Bank of Nova Scotia had $1.5 billion of net income for the fourth quarter, a 31 per cent increase over the same time last year that took Scotiabank to a record annual profit.
The report ends a strong quarterly earnings season for Canada's big banks, which all showed higher profits than many analysts anticipated.
Despite that, there has been some concern that the banks' earnings will be under pressure next year as the North American and world economy feel the effects of uncertainty in Europe and the United States.
"Scotiabank had strong overall results this year with record net income and revenues and very good contributions from each of our four business lines," Scotiabank chief executive Rick Waugh said in a statement.
"The bank is well positioned to continue to deliver growth in all business lines."
Waugh noted that Scotiabank's four main business lines will now report to Brian Porter, who was named Scotiabank's president in October — widely seen as part of the bank's planning for an orderly transition to a new executive leadership.
Scotiabank is Canada's most international bank and, as group head for international banking, Porter oversaw all of its personal, small business and commercial banking operations in more than 55 countries outside of Canada.
Scotiabank's fourth quarter profit amounted to $1.18 per share of net earnings, or $1.21 per share on an adjusted basis — three cents per share above a consensus estimate.
Revenue for the three months ended Oct. 31 was $4.86 billion, up from $4.2 billion a year earlier in the fourth quarter of 2011.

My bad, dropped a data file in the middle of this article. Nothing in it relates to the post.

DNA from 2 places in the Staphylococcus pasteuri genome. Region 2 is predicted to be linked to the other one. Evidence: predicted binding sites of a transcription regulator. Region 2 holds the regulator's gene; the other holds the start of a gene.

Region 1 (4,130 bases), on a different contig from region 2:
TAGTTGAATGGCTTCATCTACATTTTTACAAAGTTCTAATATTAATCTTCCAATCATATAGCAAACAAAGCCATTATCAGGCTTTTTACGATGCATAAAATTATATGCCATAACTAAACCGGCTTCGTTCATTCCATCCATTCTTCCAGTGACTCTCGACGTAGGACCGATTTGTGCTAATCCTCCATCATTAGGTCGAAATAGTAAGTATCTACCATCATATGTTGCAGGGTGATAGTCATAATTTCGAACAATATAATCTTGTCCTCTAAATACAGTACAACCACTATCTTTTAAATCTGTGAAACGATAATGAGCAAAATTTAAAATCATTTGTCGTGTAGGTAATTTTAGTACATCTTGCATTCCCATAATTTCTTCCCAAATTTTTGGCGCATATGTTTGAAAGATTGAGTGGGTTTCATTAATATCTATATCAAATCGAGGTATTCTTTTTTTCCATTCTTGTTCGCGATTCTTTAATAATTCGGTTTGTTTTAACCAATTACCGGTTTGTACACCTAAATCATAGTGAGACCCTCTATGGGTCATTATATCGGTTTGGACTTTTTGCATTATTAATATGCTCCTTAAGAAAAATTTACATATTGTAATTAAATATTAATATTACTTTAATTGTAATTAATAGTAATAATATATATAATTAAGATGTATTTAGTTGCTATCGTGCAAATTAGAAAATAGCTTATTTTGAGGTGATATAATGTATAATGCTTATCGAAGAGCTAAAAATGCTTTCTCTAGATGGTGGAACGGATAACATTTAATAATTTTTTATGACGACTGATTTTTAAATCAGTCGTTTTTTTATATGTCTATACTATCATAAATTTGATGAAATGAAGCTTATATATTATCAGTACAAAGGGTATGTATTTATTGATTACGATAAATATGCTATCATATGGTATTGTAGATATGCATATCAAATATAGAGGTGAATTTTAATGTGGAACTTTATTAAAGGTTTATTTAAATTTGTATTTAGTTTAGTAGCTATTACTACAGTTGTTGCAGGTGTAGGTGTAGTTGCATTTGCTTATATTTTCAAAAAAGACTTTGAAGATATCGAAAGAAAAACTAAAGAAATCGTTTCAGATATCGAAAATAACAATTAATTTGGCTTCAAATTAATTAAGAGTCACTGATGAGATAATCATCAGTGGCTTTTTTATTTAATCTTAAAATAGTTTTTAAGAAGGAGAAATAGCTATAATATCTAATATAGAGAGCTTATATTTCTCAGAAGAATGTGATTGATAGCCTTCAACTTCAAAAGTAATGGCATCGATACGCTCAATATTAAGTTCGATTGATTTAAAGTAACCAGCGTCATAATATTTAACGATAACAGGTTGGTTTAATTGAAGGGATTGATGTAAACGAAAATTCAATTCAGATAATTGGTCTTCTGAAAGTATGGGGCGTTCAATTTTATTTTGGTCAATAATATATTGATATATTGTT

For the full year, the bank's revenue was $19.7 billion, up from $17.3 billion in 2011.
Scotiabank's total net income for the 2012 financial year ended Oct. 31 was nearly $6.5 billion — $5.22 per share of net income or $5.33 per share on an adjusted basis.
The average analyst expectation was for $1.18 in adjusted earnings per share and revenue of $4.79 billion, according to estimates compiled by Thomson Reuters.
For the full year, analysts on average had expected $4.74 in adjusted earnings per share and $19.17 billion in revenue, according to Thomson Reuters.
The bank closed a deal last month to buy ING Bank of Canada from its Dutch parent company for $3.13-billion deal.
The agreement beefed up Scotiabank's domestic position.
ING Direct is expected to operate separately and maintain its 1,000 employees under the deal, however the name is expected to eventually change.
Best known for its no-fee savings accounts and paying higher interest rates than most, the company also has a $30-billion loan portfolio, mostly in residential mortgages.